AHRQ is not using the Modular Grant Application and Award Process. Applications submitted in modular format will not be reviewed.
2. Funds Available
This initiative is supported by funds provided to AHRQ under the American Recovery & Reinvestment Act of 2009 (“Recovery Act” or “ARRA”), Public Law 111-5. AHRQ has designated $24 million total costs to fund up to two research project grant applications under this FOA, contingent upon the submission of a sufficient number of scientifically meritorious applications.
Budget applications are limited to $4 million in total costs per year for a total of $12 million over 3 years. Facilities and administrative (F&A) costs requested by applicants are included in the total cost limitation. Applications with project periods that exceed 3 years or budgets that exceed $4 million total costs in any given year or $12 million total costs over the course of the three year project period will not be reviewed.
Because the nature and scope of the proposed research will vary from application to application, it is anticipated that the size of each award will also vary. Although the financial plans of AHRQ provide support for this program, awards pursuant to this funding opportunity are contingent upon the availability of funds and the submission of a sufficient number of meritorious applications.
The total costs across the three years of support for individual grants awarded under this FOA will not exceed $12 million.
Grantees will be required to submit the Non-Competing Grant Progress Report (PHS 2590) annually.
Funding for this program is provided under the American Recovery and Reinvestment Act of 2009 (Recovery Act). The purposes of the Recovery Act are to preserve and create jobs and promote economic recovery in the United States, and to provide investments needed to increase economic efficiency by spurring technological advances in science and health. Consistent with these goals, eligible domestic (United States) institutions/organizations who are planning to submit applications that include foreign components should be aware that requested funding for any foreign component should not exceed 10% of the total requested total costs or $25,000 total costs (aggregate total for a subcontract or multiple subcontracts), whichever is less. AHRQ awards under the Recovery Act will be for up to three years.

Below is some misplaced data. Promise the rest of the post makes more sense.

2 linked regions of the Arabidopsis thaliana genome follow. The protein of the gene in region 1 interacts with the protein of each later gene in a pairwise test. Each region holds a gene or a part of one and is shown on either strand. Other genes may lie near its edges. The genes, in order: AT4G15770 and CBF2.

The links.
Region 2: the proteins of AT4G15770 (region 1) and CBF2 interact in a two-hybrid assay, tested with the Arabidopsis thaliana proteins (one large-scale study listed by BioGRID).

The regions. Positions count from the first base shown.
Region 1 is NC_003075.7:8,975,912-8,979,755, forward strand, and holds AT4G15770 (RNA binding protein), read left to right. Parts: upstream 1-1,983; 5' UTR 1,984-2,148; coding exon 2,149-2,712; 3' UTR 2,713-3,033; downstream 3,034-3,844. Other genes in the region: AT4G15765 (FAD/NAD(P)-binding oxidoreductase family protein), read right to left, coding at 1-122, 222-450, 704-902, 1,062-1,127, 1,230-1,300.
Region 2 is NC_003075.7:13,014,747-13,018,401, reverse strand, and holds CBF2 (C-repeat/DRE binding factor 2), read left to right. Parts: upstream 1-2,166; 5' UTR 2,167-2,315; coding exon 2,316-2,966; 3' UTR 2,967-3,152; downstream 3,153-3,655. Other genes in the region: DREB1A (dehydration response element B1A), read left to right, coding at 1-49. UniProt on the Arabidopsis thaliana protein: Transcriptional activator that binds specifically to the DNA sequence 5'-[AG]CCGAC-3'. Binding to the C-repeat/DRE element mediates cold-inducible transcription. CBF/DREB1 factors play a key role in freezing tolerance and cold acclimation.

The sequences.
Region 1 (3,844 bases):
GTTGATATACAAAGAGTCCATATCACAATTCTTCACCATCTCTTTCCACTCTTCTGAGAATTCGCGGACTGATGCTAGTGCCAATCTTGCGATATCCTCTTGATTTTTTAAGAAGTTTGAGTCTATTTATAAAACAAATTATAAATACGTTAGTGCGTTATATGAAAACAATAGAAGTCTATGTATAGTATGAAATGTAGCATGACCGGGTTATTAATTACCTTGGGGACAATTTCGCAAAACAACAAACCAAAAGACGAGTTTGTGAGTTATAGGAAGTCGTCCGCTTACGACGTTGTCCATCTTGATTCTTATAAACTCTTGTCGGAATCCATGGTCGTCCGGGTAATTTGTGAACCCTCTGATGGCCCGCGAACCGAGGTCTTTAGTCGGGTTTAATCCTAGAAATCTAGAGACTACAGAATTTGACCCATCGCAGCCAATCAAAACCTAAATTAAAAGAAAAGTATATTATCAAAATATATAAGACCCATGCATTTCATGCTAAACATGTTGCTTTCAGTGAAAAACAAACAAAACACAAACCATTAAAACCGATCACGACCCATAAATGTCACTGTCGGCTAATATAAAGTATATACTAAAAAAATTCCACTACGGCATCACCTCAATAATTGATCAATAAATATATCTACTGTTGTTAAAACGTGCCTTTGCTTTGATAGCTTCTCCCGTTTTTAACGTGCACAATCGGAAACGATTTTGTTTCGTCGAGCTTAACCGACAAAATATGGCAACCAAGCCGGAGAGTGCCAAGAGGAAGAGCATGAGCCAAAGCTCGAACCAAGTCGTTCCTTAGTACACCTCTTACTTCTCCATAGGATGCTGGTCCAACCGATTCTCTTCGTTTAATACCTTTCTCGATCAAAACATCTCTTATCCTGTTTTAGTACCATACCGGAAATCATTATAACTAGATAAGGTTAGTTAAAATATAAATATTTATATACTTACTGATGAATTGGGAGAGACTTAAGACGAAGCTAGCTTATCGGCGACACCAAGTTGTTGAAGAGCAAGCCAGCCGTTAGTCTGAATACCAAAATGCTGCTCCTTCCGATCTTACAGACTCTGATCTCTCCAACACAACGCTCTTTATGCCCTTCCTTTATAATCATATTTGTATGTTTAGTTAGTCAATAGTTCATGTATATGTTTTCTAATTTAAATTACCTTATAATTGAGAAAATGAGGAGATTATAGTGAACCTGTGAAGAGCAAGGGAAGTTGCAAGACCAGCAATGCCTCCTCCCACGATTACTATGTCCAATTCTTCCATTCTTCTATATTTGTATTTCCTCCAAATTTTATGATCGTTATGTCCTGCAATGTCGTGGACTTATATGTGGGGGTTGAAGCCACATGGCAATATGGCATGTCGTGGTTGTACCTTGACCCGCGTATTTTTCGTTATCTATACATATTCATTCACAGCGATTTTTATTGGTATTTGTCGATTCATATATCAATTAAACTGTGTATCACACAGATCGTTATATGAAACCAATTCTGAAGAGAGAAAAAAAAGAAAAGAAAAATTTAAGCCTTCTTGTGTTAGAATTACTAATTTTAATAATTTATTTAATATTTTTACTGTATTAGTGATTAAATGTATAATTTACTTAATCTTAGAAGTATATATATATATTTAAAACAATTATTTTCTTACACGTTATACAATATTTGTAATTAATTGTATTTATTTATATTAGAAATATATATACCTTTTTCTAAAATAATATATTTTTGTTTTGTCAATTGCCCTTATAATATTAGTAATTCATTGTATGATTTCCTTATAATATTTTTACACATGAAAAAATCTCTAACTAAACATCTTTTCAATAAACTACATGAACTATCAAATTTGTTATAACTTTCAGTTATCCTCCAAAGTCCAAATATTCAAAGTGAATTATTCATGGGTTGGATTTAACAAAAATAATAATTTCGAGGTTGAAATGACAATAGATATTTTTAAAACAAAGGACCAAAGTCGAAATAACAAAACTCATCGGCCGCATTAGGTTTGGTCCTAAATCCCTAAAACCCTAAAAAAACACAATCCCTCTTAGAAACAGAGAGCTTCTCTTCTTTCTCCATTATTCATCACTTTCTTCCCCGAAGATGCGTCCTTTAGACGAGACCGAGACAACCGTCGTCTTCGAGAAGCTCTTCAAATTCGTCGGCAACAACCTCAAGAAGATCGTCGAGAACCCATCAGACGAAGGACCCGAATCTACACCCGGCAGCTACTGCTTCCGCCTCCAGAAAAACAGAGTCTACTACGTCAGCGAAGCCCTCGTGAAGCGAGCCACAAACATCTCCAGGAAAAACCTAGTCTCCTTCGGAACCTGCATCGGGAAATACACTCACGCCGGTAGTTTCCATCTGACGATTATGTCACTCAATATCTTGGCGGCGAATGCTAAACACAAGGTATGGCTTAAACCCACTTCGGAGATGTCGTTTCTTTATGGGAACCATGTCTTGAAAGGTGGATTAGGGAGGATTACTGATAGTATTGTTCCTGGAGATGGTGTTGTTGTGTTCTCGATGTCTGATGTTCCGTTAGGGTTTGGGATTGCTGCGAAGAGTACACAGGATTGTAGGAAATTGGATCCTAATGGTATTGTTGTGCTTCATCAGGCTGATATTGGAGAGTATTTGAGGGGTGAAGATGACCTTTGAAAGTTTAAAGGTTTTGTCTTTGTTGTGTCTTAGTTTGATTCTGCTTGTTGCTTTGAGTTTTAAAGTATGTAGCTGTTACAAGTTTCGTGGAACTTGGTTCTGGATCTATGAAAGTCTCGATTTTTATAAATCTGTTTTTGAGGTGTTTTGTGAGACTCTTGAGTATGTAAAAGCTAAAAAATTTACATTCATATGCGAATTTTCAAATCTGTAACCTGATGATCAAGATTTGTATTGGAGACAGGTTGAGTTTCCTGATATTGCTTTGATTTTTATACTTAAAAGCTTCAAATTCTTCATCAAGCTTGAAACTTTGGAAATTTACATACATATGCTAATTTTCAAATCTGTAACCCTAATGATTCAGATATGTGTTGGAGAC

The following organizations/institutions are eligible to apply. Consistent with the purposes of the Recovery Act (in particular, to preserve and create jobs and promote economic recovery in the United States, and to provide investments needed to increase economic efficiency by spurring technological advances in science and health), applicants must be a domestic (United States) institution/organization of one of the types listed below. The United States institution/organization must be located in the 50 states or in the territories and possessions of the U.S., Commonwealth of Puerto Rico, Trust Territory of the Pacific Islands, or District of Columbia. Foreign organizations/institutions are not permitted as the applicant organization.
You may submit an application(s) if your institution/organization has any of the following characteristics:
AHRQ’s authorizing legislation does not allow for-profit organizations to be eligible to lead applications under this research mechanism, thus for the purpose of this FOA, AHRQ will make grants only to non-profit organizations. For-profit organizations may participate in projects as members of consortia or as subcontractors only. Because the purpose of this program is to improve healthcare in the United States, foreign institutions may participate in projects as members of consortia or as subcontractors only. Applications submitted by for-profit organizations or foreign institutions will not be reviewed.
Organizations described in section 501(c) 4 of the Internal Revenue Code that engage in lobbying are not eligible.
1.B. Eligible Individuals
Any individual(s) with the skills, knowledge, and resources necessary to carry out the proposed research as the PD/PI is invited to work with his/her organization to develop an application for support. Individuals from underrepresented racial and ethnic groups as well as individuals with disabilities are always encouraged to apply for AHRQ support. The PI/PD must devote a minimum level of effort of 20% annually (2.4 calendar months) to the project.
2. Cost Sharing or Matching
This program does not require cost sharing for applications in response to this FOA.